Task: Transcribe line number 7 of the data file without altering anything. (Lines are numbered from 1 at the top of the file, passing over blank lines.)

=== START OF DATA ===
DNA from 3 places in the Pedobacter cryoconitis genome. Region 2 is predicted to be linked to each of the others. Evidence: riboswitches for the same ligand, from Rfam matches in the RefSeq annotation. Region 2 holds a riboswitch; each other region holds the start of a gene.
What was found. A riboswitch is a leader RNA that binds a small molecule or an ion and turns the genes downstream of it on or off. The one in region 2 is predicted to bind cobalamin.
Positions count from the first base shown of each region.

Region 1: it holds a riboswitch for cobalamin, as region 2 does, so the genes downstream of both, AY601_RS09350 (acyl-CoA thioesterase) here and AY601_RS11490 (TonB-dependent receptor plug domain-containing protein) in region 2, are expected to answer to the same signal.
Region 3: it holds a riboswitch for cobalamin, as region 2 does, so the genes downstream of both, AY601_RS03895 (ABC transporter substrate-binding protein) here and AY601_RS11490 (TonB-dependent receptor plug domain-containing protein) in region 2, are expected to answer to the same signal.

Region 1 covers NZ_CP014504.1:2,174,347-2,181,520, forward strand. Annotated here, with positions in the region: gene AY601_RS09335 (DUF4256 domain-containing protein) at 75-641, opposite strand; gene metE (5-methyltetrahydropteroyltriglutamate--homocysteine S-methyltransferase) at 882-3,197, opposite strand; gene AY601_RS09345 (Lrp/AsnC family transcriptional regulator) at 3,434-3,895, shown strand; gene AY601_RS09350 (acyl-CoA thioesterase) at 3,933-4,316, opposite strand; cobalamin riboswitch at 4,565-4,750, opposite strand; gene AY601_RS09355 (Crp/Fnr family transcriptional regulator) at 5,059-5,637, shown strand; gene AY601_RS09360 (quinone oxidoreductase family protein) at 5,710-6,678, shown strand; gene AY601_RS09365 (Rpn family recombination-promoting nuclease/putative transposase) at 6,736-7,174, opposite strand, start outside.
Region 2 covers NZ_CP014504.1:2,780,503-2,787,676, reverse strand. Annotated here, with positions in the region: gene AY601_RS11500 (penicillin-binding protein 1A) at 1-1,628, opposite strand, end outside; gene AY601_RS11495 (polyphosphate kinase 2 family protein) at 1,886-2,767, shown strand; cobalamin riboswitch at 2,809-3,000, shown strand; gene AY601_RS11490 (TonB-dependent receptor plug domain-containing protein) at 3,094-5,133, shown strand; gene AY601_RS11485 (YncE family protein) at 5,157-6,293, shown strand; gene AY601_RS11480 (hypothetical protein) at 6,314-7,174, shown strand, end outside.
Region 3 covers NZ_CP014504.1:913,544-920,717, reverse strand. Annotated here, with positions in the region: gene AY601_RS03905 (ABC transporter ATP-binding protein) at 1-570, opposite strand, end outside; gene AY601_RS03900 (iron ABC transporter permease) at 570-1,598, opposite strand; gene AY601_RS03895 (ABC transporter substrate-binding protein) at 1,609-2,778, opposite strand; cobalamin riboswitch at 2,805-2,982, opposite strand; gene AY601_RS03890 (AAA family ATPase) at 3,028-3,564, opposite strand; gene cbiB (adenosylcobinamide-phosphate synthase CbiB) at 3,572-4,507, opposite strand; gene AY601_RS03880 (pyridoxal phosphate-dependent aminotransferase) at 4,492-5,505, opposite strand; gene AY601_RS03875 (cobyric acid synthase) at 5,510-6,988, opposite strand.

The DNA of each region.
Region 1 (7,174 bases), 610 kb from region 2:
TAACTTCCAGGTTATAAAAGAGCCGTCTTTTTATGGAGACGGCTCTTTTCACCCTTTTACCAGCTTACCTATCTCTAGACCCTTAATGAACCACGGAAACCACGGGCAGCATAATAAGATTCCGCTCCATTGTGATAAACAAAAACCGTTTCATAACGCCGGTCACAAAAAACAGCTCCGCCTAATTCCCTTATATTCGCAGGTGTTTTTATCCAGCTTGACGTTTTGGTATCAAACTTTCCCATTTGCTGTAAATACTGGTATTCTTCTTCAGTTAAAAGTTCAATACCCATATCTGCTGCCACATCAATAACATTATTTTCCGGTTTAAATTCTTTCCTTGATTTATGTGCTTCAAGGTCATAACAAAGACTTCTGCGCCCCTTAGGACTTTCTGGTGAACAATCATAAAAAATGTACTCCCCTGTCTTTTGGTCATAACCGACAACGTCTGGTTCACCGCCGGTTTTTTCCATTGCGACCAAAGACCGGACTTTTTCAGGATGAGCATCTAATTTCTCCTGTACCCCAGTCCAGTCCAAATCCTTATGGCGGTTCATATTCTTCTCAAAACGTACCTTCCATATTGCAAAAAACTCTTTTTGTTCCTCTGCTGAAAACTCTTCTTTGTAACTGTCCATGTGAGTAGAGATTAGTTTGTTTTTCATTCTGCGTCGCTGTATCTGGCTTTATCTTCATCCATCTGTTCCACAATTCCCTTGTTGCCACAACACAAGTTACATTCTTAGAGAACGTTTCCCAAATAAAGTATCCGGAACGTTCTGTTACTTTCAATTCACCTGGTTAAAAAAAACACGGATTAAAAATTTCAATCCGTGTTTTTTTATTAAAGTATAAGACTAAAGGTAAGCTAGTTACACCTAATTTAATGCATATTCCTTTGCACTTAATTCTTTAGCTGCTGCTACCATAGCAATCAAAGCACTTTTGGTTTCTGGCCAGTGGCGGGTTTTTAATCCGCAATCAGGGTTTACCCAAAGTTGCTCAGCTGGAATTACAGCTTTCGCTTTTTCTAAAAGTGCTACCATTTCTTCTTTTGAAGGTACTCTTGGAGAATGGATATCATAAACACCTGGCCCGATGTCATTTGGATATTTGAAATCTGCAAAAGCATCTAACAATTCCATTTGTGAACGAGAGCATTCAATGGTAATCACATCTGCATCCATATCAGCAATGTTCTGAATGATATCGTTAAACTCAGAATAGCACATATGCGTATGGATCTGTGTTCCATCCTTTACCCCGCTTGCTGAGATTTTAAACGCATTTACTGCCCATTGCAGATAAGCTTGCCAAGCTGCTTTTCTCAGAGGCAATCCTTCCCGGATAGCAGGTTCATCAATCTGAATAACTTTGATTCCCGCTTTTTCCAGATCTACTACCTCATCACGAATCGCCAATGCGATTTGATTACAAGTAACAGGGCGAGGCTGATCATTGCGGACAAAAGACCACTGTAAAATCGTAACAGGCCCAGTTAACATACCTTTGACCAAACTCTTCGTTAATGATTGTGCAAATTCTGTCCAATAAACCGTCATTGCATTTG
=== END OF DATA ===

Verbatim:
Region 2 covers NZ_CP014504.1:2,780,503-2,787,676, reverse strand. Annotated here, with positions in the region: gene AY601_RS11500 (penicillin-binding protein 1A) at 1-1,628, opposite strand, end outside; gene AY601_RS11495 (polyphosphate kinase 2 family protein) at 1,886-2,767, shown strand; cobalamin riboswitch at 2,809-3,000, shown strand; gene AY601_RS11490 (TonB-dependent receptor plug domain-containing protein) at 3,094-5,133, shown strand; gene AY601_RS11485 (YncE family protein) at 5,157-6,293, shown strand; gene AY601_RS11480 (hypothetical protein) at 6,314-7,174, shown strand, end outside.